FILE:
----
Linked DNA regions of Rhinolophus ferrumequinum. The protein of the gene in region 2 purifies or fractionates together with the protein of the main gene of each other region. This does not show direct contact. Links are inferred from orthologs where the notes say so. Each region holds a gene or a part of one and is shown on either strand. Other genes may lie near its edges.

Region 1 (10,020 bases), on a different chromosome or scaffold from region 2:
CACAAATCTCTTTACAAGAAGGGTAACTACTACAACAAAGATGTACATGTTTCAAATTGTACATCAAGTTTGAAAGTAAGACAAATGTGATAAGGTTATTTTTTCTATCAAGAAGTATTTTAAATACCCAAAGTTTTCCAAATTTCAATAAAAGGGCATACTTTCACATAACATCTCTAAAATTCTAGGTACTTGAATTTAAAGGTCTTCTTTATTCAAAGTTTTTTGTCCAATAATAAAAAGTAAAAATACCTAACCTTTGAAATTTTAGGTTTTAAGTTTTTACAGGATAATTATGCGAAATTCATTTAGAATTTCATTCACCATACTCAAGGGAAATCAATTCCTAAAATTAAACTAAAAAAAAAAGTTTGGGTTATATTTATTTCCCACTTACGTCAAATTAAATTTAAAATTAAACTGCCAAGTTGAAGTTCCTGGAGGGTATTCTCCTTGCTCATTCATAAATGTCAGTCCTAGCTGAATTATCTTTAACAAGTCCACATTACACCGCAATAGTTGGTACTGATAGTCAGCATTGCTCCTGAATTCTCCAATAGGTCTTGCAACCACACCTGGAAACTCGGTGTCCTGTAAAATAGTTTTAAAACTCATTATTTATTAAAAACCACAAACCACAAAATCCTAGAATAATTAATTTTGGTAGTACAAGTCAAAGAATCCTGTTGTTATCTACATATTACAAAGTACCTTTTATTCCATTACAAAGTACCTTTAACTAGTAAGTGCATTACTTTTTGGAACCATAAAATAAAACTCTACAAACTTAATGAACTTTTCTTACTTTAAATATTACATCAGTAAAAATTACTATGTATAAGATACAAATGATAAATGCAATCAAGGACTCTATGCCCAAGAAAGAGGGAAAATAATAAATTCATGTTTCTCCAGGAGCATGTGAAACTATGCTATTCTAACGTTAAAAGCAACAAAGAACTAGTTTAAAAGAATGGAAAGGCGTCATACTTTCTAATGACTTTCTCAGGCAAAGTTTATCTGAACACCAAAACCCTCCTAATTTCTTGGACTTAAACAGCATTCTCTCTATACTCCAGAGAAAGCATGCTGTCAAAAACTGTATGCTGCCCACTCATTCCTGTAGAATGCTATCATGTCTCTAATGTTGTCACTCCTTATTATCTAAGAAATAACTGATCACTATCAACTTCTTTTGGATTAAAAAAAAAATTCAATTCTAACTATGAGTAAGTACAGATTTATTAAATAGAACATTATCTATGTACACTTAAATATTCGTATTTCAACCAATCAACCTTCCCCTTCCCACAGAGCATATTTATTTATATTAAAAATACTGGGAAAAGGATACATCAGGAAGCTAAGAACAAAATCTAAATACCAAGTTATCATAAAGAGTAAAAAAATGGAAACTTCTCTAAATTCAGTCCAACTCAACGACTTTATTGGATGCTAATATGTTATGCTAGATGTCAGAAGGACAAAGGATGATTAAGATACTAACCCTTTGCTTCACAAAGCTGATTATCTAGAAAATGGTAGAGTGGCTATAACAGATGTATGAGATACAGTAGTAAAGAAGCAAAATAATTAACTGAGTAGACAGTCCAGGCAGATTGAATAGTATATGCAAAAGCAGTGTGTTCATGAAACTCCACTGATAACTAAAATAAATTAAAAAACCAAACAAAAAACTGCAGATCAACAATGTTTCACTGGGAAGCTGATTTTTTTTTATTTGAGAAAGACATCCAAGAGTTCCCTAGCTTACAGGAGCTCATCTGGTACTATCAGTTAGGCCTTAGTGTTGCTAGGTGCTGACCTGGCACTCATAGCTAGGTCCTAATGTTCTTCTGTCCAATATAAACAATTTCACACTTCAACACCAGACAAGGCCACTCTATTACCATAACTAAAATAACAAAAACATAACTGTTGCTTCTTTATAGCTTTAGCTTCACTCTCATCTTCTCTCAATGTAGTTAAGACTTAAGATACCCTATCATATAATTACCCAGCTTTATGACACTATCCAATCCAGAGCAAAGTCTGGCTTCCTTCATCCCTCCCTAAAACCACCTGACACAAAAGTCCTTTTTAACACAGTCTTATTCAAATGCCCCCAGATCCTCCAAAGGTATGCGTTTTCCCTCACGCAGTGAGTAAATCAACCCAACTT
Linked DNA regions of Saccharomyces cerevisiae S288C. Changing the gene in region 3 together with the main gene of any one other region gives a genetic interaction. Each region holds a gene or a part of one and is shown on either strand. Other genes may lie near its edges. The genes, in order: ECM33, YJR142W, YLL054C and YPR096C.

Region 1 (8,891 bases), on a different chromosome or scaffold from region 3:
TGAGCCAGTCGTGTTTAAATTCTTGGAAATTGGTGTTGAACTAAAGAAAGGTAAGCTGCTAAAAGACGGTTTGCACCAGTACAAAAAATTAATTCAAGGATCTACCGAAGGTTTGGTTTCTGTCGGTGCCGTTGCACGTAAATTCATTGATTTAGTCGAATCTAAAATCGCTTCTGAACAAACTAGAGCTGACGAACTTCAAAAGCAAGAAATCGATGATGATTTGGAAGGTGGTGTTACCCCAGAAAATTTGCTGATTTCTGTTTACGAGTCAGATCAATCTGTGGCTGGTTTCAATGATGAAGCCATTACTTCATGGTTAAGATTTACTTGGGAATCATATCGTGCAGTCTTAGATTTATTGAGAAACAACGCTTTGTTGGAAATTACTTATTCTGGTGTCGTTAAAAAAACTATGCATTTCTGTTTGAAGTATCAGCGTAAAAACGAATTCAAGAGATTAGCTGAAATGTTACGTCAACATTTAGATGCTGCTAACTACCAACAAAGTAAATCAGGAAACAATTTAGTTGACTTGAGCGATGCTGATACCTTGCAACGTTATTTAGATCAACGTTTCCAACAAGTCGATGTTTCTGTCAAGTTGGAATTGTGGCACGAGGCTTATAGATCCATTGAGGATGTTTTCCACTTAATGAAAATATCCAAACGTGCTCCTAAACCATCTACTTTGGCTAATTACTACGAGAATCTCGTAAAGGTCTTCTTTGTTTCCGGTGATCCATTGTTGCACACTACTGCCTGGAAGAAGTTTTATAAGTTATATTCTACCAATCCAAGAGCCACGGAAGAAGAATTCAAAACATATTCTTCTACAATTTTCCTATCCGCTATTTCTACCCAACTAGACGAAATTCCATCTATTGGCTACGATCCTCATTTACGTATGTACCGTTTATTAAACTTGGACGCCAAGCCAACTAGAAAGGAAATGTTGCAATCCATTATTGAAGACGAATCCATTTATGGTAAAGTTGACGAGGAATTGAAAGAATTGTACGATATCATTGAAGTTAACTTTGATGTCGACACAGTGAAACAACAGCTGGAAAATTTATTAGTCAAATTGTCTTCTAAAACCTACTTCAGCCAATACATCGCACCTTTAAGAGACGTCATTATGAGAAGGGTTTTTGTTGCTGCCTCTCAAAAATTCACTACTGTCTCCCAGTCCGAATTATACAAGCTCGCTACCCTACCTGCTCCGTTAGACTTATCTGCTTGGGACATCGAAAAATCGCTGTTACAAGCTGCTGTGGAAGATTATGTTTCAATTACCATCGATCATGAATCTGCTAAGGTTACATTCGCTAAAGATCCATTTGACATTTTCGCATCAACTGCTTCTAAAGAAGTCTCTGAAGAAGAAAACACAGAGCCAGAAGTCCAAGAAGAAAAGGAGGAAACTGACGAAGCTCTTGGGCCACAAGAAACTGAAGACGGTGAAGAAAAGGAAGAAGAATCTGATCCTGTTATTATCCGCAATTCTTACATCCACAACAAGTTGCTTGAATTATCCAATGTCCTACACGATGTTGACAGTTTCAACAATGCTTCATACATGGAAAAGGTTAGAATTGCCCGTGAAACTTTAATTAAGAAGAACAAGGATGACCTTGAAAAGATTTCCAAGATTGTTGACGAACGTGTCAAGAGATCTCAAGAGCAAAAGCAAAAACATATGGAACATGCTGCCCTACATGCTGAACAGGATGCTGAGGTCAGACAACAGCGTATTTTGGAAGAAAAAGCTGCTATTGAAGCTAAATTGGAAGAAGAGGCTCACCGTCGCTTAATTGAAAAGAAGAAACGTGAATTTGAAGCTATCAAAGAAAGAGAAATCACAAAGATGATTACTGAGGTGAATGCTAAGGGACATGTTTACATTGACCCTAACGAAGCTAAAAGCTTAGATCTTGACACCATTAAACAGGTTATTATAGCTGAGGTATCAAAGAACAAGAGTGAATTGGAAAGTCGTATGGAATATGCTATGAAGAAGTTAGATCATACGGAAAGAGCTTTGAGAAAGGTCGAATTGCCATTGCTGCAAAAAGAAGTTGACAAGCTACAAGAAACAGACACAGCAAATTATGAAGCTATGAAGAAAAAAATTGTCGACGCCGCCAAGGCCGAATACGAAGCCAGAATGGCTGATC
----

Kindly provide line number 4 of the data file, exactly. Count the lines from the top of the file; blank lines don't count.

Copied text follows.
Linked DNA regions of Saccharomyces cerevisiae S288C. Changing the gene in region 3 together with the main gene of any one other region gives a genetic interaction. Each region holds a gene or a part of one and is shown on either strand. Other genes may lie near its edges. The genes, in order: ECM33, YJR142W, YLL054C and YPR096C.